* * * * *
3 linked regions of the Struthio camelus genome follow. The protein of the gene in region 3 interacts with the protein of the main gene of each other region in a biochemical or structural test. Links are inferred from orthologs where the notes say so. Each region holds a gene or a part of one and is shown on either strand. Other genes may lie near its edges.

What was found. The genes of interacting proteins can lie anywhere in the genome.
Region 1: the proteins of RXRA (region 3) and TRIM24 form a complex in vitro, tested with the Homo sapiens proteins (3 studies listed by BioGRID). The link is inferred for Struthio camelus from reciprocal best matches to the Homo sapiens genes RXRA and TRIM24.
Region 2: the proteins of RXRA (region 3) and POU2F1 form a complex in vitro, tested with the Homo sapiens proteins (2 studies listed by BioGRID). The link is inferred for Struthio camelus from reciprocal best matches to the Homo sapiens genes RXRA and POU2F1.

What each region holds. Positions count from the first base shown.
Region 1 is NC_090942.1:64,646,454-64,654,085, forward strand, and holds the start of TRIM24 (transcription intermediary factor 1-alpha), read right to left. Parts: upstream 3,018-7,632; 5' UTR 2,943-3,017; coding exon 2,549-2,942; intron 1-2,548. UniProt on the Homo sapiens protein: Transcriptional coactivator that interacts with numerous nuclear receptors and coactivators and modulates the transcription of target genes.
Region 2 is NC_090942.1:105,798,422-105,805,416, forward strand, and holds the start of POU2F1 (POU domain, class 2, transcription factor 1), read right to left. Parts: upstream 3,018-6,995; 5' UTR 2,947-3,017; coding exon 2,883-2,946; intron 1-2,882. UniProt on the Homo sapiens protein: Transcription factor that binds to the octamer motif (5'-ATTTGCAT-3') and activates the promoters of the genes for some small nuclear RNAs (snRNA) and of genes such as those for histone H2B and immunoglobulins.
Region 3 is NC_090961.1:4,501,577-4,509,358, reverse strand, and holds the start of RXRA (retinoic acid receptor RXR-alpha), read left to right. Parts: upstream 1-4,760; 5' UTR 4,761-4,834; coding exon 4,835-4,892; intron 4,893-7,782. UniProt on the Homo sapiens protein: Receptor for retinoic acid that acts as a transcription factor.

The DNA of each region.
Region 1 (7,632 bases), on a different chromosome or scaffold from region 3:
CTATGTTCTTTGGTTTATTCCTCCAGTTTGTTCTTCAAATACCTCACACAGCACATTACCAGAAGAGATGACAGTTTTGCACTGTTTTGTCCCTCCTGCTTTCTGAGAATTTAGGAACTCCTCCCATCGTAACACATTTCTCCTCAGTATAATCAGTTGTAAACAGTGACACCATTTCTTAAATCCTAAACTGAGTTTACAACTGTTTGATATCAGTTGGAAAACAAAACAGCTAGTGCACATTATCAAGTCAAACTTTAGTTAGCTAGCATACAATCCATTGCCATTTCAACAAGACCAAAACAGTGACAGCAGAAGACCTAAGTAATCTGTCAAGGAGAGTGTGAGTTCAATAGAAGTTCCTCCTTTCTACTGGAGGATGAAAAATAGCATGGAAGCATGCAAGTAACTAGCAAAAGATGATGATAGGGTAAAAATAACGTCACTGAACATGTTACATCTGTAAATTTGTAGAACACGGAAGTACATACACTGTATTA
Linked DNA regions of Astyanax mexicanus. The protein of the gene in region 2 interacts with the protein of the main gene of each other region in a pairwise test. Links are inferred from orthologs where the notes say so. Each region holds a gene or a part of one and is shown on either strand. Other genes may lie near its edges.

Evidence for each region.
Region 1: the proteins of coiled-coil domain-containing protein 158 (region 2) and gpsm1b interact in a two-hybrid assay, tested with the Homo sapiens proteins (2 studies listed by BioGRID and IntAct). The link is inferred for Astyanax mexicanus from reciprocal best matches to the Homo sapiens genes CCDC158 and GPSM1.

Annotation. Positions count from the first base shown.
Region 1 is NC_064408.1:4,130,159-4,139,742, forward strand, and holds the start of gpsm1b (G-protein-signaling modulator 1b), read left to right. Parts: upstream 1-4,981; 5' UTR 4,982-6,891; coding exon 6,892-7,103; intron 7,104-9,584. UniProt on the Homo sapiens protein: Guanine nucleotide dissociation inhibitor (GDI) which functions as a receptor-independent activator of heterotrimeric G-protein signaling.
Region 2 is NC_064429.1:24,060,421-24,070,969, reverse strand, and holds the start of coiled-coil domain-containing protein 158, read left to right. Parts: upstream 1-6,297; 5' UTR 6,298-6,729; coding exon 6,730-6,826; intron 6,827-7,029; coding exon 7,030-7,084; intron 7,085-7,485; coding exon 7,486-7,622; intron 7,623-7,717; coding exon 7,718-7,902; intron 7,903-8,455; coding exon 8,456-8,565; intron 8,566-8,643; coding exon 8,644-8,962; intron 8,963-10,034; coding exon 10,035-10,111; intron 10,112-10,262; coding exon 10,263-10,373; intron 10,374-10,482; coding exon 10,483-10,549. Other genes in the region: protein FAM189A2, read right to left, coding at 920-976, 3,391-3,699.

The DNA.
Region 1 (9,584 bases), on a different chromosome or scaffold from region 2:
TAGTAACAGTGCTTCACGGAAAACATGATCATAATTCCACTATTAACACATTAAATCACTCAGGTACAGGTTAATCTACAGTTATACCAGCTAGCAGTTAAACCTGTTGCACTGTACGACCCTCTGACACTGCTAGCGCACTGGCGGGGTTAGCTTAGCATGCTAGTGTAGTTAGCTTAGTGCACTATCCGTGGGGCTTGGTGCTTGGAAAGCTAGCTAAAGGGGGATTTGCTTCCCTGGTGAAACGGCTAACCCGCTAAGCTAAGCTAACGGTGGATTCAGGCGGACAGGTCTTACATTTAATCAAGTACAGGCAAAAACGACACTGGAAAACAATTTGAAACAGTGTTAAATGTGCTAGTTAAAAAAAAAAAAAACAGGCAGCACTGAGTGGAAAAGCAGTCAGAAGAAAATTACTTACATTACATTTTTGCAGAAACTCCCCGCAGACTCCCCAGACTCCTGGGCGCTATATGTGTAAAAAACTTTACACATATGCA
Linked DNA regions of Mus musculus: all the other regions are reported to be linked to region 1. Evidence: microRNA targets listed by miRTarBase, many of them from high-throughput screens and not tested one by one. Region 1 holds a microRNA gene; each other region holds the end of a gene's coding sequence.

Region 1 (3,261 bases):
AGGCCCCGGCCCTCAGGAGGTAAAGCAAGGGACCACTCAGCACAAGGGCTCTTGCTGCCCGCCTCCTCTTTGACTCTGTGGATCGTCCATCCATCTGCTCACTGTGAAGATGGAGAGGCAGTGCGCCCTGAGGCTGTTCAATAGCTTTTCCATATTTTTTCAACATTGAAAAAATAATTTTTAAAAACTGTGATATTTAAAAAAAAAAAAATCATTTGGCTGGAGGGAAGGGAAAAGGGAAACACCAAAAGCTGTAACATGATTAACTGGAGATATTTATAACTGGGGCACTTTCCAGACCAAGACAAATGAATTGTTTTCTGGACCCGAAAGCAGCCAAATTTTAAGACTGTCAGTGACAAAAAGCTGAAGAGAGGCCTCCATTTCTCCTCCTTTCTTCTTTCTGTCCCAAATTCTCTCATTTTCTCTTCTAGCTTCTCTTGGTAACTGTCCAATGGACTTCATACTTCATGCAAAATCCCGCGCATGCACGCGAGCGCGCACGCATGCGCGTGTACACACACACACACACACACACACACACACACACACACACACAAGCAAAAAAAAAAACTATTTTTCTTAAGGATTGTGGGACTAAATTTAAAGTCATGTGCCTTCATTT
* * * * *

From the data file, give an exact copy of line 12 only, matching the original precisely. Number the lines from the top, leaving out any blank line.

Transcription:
Linked DNA regions of Astyanax mexicanus. The protein of the gene in region 2 interacts with the protein of the main gene of each other region in a pairwise test. Links are inferred from orthologs where the notes say so. Each region holds a gene or a part of one and is shown on either strand. Other genes may lie near its edges.